Viral video of Tennessee tween Keaton Jones tearfully describing the bullying he endures at school each day tugged at the heartstrings of America this week, prompting an outpouring of love, support and more than $56,000 in donations on social media.
“They make fun of my nose, they call me ugly [and] say I have no friends,” 11-year-old Jones said in the video posted to Facebook on Saturday. “… I don’t like that they do it to me, and I sure don’t like that they do it to other people ’cause it’s not OK.”
Such was the plight of Colorado fifth-grader Ashawnty Davis, who ultimately hanged herself in a closet at home late last month. The 10-year-old’s parents said Davis was bullied after a fight between her and a fellow student was recorded and uploaded to phone app Musical.ly.
Young Davis confronted the girl who she said had already been bullying her at school, according to her parents. However, the harassment endured after footage of the fight surfaced, proving too much for her to handle.
“I saw my daughter was scared,” Davis’ mother, Latoshia Harris, told local station KDVR. “She was devastated when she found out it had made it to Musical.ly. My daughter came home two weeks later and hanged herself in a closet.”
Davis is just the latest victim of “bullycide,” a term used to describe suicides attributable to bullying, whether it be in person or online. It’s happened to a number of children and teens over the last several years as the popularization of social media and other online apps have given rise to rampant cyber bullying.
In 2015, the National Center for Educational Statistics found that 25 percent of African-American students reported being bullied at school. Similar studies by the National Voices for Equality, Education and Enlightenment found that bi-racial youth are more likely to be victimized at the hands of a bully than those who identify as single race.
Though suicides among children are still relatively rare, recent research has also shown links between bullying and self-inflicted deaths, as suicide rates among kids between 10 and 14 have increased 50 percent in the last three decades, the American Association of Suicidology reports. Some bullycide victims have been even younger, however.
In May, 8-year-old Cincinnati boy Gabriel Taye took his own life after being attacked by a bully in a school bathroom. School officials released hazy footage earlier this year of Taye being grabbed and thrown against the wall of the restroom before fainting. Days later, he hung himself with a necktie in his bedroom.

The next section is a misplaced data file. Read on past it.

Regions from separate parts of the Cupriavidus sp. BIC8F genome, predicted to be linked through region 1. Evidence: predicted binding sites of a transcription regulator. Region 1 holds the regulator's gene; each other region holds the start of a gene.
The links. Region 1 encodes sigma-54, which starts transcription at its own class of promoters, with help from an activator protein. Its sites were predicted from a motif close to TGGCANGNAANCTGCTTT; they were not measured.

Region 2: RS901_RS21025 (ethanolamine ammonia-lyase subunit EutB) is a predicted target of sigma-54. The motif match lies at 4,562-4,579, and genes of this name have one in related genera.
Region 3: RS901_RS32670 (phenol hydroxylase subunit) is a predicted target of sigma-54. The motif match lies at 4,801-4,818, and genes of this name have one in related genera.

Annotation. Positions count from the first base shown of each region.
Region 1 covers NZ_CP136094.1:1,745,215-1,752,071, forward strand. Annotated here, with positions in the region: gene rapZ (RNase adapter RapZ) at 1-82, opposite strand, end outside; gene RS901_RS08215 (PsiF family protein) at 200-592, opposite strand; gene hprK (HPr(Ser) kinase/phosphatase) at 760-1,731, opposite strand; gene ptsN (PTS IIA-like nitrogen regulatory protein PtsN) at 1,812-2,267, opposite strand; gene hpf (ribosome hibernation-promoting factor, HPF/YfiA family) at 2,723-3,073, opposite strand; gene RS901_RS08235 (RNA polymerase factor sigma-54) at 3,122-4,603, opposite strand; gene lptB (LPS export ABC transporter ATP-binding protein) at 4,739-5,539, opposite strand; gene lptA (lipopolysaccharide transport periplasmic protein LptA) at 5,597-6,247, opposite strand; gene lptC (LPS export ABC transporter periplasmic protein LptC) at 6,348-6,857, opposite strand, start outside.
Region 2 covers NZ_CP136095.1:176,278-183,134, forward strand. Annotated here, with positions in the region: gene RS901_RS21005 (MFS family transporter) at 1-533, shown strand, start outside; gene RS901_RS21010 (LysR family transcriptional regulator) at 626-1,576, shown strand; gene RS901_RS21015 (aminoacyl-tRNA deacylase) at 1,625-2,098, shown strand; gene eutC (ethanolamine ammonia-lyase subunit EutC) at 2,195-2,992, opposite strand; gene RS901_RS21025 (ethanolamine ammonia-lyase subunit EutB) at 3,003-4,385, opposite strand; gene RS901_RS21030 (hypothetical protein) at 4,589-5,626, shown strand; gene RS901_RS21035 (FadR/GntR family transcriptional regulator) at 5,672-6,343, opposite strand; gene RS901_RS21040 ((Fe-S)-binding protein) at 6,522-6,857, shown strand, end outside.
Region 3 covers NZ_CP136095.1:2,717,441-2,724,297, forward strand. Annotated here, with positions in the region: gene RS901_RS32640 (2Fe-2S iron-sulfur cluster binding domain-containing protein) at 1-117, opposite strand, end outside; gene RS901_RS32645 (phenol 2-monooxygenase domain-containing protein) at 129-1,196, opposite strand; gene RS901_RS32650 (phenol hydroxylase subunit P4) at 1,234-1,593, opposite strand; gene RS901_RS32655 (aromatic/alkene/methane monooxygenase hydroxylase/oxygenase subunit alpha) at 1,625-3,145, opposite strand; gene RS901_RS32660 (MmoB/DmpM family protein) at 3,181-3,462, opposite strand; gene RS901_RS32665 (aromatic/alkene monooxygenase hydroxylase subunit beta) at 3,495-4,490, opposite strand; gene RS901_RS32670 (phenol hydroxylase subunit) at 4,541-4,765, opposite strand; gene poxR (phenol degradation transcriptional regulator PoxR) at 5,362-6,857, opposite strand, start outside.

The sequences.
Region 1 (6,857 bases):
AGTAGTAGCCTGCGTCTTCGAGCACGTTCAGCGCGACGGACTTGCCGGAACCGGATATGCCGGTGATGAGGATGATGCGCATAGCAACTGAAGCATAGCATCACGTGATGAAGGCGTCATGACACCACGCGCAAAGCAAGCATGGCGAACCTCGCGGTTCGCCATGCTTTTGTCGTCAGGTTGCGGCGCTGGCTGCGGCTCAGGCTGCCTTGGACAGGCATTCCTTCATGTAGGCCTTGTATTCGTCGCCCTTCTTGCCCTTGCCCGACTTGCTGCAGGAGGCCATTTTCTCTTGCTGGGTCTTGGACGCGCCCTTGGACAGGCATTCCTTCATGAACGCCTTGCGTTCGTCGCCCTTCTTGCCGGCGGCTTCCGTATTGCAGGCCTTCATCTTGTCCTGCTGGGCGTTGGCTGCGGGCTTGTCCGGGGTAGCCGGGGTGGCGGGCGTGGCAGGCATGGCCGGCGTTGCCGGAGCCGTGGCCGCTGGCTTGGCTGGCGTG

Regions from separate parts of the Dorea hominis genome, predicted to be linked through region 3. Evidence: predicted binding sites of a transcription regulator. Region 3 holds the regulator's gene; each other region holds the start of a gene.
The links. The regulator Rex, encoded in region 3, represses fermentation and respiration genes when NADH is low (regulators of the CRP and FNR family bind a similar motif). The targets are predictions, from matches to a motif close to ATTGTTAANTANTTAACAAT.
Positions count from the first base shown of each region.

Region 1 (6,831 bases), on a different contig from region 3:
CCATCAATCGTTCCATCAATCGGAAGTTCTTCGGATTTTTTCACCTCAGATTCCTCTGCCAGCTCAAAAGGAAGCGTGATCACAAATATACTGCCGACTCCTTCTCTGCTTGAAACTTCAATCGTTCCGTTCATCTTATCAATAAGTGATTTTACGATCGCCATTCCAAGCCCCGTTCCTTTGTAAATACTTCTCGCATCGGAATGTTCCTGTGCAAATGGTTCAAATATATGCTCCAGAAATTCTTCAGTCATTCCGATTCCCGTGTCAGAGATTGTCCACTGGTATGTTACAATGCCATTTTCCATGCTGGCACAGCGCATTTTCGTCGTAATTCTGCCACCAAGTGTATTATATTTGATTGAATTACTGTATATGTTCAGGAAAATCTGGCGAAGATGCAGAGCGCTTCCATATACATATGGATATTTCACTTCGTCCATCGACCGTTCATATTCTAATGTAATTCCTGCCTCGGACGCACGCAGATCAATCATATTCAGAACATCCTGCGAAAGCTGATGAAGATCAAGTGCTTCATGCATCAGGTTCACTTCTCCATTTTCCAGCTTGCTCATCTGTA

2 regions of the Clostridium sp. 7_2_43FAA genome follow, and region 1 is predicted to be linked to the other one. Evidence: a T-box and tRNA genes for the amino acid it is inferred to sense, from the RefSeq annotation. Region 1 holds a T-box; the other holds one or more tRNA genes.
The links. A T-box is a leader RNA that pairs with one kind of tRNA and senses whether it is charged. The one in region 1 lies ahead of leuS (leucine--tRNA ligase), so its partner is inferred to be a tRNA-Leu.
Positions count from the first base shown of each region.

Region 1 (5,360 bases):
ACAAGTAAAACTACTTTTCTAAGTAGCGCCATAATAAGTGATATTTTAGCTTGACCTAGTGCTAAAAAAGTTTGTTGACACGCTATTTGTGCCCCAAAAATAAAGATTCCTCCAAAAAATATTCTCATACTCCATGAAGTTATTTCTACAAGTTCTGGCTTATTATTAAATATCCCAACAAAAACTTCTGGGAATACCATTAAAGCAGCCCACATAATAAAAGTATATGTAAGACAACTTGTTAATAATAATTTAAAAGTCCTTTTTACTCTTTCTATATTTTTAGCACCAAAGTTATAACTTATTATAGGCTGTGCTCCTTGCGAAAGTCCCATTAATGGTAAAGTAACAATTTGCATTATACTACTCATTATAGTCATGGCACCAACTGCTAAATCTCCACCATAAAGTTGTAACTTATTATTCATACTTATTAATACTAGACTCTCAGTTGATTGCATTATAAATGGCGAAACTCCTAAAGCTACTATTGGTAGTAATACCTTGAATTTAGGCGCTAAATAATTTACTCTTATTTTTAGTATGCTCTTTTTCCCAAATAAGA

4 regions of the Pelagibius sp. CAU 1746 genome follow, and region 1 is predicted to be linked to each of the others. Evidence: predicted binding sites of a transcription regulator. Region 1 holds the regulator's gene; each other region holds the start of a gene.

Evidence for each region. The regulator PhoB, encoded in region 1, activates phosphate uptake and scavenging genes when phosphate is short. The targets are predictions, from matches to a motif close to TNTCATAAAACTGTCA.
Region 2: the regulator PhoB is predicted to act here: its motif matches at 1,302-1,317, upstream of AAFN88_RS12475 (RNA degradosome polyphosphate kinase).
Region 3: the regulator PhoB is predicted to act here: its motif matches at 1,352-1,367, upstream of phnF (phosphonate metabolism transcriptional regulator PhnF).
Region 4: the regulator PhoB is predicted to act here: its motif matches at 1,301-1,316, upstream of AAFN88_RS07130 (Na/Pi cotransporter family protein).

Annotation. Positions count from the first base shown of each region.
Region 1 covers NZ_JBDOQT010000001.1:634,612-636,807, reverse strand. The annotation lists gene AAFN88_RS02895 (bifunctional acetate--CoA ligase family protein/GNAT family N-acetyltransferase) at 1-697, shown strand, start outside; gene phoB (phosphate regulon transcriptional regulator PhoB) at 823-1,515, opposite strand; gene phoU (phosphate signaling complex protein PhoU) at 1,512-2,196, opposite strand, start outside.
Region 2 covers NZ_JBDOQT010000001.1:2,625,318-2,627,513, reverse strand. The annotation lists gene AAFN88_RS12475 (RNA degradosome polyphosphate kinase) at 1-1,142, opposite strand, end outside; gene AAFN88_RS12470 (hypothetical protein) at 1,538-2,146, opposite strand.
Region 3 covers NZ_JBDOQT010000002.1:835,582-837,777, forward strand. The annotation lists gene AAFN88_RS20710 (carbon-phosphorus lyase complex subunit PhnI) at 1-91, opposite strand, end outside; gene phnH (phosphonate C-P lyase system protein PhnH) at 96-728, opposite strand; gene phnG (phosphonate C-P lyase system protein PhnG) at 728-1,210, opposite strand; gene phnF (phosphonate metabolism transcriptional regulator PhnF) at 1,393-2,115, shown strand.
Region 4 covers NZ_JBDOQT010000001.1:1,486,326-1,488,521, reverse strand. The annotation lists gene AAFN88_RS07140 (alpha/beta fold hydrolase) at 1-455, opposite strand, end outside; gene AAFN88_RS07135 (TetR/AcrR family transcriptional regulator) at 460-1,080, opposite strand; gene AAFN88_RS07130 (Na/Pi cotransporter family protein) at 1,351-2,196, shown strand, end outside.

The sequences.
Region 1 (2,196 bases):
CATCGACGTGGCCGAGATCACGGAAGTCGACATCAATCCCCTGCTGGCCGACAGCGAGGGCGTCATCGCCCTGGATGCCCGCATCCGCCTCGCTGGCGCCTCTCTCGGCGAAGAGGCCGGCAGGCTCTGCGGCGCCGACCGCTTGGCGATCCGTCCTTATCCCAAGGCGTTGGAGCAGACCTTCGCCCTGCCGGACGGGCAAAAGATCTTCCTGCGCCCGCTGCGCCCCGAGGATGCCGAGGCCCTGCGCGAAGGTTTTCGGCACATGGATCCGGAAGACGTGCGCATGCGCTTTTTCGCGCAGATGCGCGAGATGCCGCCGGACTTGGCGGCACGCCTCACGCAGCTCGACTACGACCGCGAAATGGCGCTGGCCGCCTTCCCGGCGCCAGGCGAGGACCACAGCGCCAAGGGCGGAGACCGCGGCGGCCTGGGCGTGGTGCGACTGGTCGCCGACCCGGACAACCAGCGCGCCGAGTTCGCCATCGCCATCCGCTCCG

“Bullying, as many people know, can be a tremendously painful experience for a young person,” wrote Melissa Holt, an assistant professor of counseling psychology at Boston University. “The point has been driven home over the last decade by stories about teens like Phoebe Prince or Amanda Todd, who killed themselves after experiencing bullying.”
“[Now], all 50 states have some kind of anti-bullying law, and schools are increasingly being called upon to implement bullying prevention programs,” she added.
For Davis’ family, school leaders just didn’t do enough. The girls’ parents said the school did nothing to stop the bullying, though a spokeswoman from the Cherry Creek School District told CNN that the students were talked to about the fight and that their parents were called.
“When I got the call telling me that my daughter had been in a fight, they never gave me the opportunity to meet with the other parents to come to the bottom of the line,” Harris said, adding that if they were able to have that meeting, Davis might still be here today.
The family has since set up a GoFundMe page for their daughter to help raise funds for her burial expenses. So far, the campaign has received over $30,000 in donations. Plus, fallout from the Keaton Jones video, spurred his mother’s love for the Confederacy, has helped to shine a light on the girl’s death, which didn’t receive nearly as much media and celebrity attention.
A beautiful young sister named #AshawntyDavis committed suicide after being bullied almost two weeks ago. I didn't see any Black athletes, rappers or TV newspeople showing up on social media to hold any video protest marches and raise any funds. https://t.co/Y4vTJcOmnN
— Torraine Walker (@TorraineWalker) December 11, 2017
To everyone who gave Keaton a voice. Give #AshawntyDavis #RosalieAvila a voice. Minority’s get bullied & discrimated. I was disappointed 2 see Keaton story got praised more than Ashawnty & Rosalie.
Also being racist is bullying so his family should learn from this scam. pic.twitter.com/wMTxOkARPX
— 🥀 (@stephanie54221) December 11, 2017
— LL KOOL K (@ROCKBETHENAME) December 11, 2017
I don’t even wanna bring race into this, Lord knows I don’t but it’s just crazy how a 10yr old black girl, #AshawntyDavis commits suicide due to bullying & there’s barely any outrage but #KeatonJones mom decides to post a video of her son and he gets all this media support
— Ándrée🏳️🌈🍫 (@Dmajor91) December 11, 2017
I get the #StandWithKeaton h/t and all that everything that everyone is doing for them, but what about #AshawntyDavis, a young black child who was bullied and had a video of her physical assault posted on the internet, which made her kill herself? Where were these celebs then?
— Mr. President (@natashaapple_) December 11, 2017